Now, let’s turn to the customer perspective and think about the service. As a customer, I look at the $515 per month charge and despite what I am told, think that essentially, I have taken a loan out for the install. I am not getting any services for that money, I am only paying to keep what I have running and under warranty. We must remember that the customer is also in business. So, while we can imagine they always want the best the brightest and the shiniest, they are always considering the bottom line. In my experiences, one of the benefits of AV have always been that it has a pretty long life. We have rooms that are over eight or nine years old and running just fine. They are accomplishing their mission. There is no value to my firm, to spend money to upgrade those spaces. This is true for the large majority of rooms that I manage. They can easily go six, seven or eight years without thinking of upgrading. So, let’s go back to the numbers. If I have 70 spaces, and am being charged $515 for AVaaS each, then I need to budget $36,050 per month! That cost totaled over the course of a year is more than my maintenance, installation and upgrade budget combined. I would be paying for a service that I don’t need and certainly does not provide any value. I would have to convince my institution to increase the budget, not only to cover the rooms under the contract, but also to do basic maintenance and support of those rooms.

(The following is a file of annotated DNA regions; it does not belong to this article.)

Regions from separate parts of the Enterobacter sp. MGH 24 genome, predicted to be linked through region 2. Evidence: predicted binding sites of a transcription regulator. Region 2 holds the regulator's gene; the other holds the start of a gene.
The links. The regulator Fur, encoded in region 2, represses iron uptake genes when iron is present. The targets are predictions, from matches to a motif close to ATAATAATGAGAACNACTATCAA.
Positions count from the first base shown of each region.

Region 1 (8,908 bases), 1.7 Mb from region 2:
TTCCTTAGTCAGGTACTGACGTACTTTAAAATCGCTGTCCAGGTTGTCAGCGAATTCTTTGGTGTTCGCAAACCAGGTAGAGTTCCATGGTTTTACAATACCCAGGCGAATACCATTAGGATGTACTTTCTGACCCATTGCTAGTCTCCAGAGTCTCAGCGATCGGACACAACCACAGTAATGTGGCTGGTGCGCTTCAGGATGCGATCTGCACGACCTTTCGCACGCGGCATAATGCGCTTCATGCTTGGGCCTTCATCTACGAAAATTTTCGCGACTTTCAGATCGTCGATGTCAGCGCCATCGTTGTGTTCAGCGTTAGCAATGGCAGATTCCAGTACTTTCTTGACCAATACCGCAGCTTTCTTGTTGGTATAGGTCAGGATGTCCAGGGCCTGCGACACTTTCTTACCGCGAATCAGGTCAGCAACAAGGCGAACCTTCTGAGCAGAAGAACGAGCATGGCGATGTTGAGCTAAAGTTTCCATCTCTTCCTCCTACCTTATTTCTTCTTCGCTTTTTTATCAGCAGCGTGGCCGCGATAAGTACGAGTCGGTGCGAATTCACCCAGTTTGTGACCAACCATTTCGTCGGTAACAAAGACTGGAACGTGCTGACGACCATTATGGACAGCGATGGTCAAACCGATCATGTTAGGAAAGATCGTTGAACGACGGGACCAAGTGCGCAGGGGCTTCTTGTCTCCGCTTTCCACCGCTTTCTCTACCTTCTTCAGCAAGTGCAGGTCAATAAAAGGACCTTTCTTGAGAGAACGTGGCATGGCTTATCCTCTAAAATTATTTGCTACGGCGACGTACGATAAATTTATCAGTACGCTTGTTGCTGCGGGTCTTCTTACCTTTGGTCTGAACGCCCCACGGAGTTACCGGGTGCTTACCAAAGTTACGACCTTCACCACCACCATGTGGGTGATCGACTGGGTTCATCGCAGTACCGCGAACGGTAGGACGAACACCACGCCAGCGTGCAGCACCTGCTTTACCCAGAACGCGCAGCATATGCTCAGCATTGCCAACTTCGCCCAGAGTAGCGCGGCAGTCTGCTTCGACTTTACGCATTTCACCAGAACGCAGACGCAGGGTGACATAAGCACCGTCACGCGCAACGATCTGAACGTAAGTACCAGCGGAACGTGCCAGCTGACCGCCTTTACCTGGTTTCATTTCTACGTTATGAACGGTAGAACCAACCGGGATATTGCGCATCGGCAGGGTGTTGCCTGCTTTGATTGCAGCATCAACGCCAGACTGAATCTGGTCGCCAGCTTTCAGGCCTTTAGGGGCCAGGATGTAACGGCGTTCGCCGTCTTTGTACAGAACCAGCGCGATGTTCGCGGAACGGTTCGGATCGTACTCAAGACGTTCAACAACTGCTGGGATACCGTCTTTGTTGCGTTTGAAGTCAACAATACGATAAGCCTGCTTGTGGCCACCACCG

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The above description is in the view of a corporate customer, who needs the install to provide value to the company. I could see AVaaS being lucrative for high-end residential installs. Those installs don’t have a board and a CFO to answer to and the value there comes simply from how they feel. They are also more likely to want to go to the newest and shiniest objects as they come out.

In the end, the basic model of AVaaS, does not provide the same value as other aaS revenue models. Streaming music, for example, provides the user with something they want, but could not otherwise afford — unlimited music, anytime, anywhere. Software as a service provides upgrades, maintenance and support, so customers are not stuck with outdated software that is not compatible.

I am sure there are many that disagree with this line of thinking! If so, let me know! I am anxious to hear where I may be wrong! Tweet at me @stiner and let me know what you think. I could use all the thoughts and brainstorms to share with my friends at CCUMC.

Editor’s note: See other columnists’ take on AVaaS: Mark Coxon here, here, here and here, Joel Rollins here and here, Christopher Jaynes here, and two other contributed pieces here and here.

Scott Tiner

About Scott Tiner